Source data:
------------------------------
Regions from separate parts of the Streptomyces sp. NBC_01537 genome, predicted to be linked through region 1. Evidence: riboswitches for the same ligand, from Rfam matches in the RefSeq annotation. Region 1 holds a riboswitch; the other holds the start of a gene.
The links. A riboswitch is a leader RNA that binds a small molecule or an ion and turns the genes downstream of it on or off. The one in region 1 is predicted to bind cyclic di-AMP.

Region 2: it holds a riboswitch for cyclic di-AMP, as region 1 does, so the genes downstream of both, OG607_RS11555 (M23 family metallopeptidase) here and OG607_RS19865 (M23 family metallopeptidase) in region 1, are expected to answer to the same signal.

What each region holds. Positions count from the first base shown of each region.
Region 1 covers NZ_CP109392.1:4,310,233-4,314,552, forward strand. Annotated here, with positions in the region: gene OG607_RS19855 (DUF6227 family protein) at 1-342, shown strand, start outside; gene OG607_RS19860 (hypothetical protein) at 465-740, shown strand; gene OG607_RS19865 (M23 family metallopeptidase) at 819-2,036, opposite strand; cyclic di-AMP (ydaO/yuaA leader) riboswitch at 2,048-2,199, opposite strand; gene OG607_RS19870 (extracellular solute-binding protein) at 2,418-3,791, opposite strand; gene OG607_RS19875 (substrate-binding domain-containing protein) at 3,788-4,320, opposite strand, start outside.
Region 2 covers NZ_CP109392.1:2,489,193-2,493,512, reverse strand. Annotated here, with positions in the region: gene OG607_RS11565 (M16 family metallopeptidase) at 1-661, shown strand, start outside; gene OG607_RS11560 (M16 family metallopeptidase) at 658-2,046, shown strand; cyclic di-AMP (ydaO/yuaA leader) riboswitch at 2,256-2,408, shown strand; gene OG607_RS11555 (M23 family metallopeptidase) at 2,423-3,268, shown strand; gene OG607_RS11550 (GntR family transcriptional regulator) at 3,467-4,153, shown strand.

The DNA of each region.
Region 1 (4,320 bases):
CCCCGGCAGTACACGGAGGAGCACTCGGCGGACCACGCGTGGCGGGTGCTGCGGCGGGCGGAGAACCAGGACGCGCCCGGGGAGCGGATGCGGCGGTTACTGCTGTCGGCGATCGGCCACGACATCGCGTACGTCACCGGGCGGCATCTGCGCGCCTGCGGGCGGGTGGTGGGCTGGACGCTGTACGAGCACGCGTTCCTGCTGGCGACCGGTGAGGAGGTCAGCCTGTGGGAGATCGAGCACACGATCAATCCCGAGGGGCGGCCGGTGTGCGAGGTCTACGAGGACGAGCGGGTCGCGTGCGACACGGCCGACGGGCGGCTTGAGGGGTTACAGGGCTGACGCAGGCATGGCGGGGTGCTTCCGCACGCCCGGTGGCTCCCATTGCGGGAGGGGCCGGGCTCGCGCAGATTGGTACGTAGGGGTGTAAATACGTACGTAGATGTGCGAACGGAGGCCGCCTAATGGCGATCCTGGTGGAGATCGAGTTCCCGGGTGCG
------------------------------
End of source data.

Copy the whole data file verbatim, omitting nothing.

Regions from separate parts of the Streptomyces sp. NBC_01537 genome, predicted to be linked through region 1. Evidence: riboswitches for the same ligand, from Rfam matches in the RefSeq annotation. Region 1 holds a riboswitch; the other holds the start of a gene.
The links. A riboswitch is a leader RNA that binds a small molecule or an ion and turns the genes downstream of it on or off. The one in region 1 is predicted to bind cyclic di-AMP.

Region 2: it holds a riboswitch for cyclic di-AMP, as region 1 does, so the genes downstream of both, OG607_RS11555 (M23 family metallopeptidase) here and OG607_RS19865 (M23 family metallopeptidase) in region 1, are expected to answer to the same signal.

What each region holds. Positions count from the first base shown of each region.
Region 1 covers NZ_CP109392.1:4,310,233-4,314,552, forward strand. Annotated here, with positions in the region: gene OG607_RS19855 (DUF6227 family protein) at 1-342, shown strand, start outside; gene OG607_RS19860 (hypothetical protein) at 465-740, shown strand; gene OG607_RS19865 (M23 family metallopeptidase) at 819-2,036, opposite strand; cyclic di-AMP (ydaO/yuaA leader) riboswitch at 2,048-2,199, opposite strand; gene OG607_RS19870 (extracellular solute-binding protein) at 2,418-3,791, opposite strand; gene OG607_RS19875 (substrate-binding domain-containing protein) at 3,788-4,320, opposite strand, start outside.
Region 2 covers NZ_CP109392.1:2,489,193-2,493,512, reverse strand. Annotated here, with positions in the region: gene OG607_RS11565 (M16 family metallopeptidase) at 1-661, shown strand, start outside; gene OG607_RS11560 (M16 family metallopeptidase) at 658-2,046, shown strand; cyclic di-AMP (ydaO/yuaA leader) riboswitch at 2,256-2,408, shown strand; gene OG607_RS11555 (M23 family metallopeptidase) at 2,423-3,268, shown strand; gene OG607_RS11550 (GntR family transcriptional regulator) at 3,467-4,153, shown strand.

The DNA of each region.
Region 1 (4,320 bases):
CCCCGGCAGTACACGGAGGAGCACTCGGCGGACCACGCGTGGCGGGTGCTGCGGCGGGCGGAGAACCAGGACGCGCCCGGGGAGCGGATGCGGCGGTTACTGCTGTCGGCGATCGGCCACGACATCGCGTACGTCACCGGGCGGCATCTGCGCGCCTGCGGGCGGGTGGTGGGCTGGACGCTGTACGAGCACGCGTTCCTGCTGGCGACCGGTGAGGAGGTCAGCCTGTGGGAGATCGAGCACACGATCAATCCCGAGGGGCGGCCGGTGTGCGAGGTCTACGAGGACGAGCGGGTCGCGTGCGACACGGCCGACGGGCGGCTTGAGGGGTTACAGGGCTGACGCAGGCATGGCGGGGTGCTTCCGCACGCCCGGTGGCTCCCATTGCGGGAGGGGCCGGGCTCGCGCAGATTGGTACGTAGGGGTGTAAATACGTACGTAGATGTGCGAACGGAGGCCGCCTAATGGCGATCCTGGTGGAGATCGAGTTCCCGGGTGCG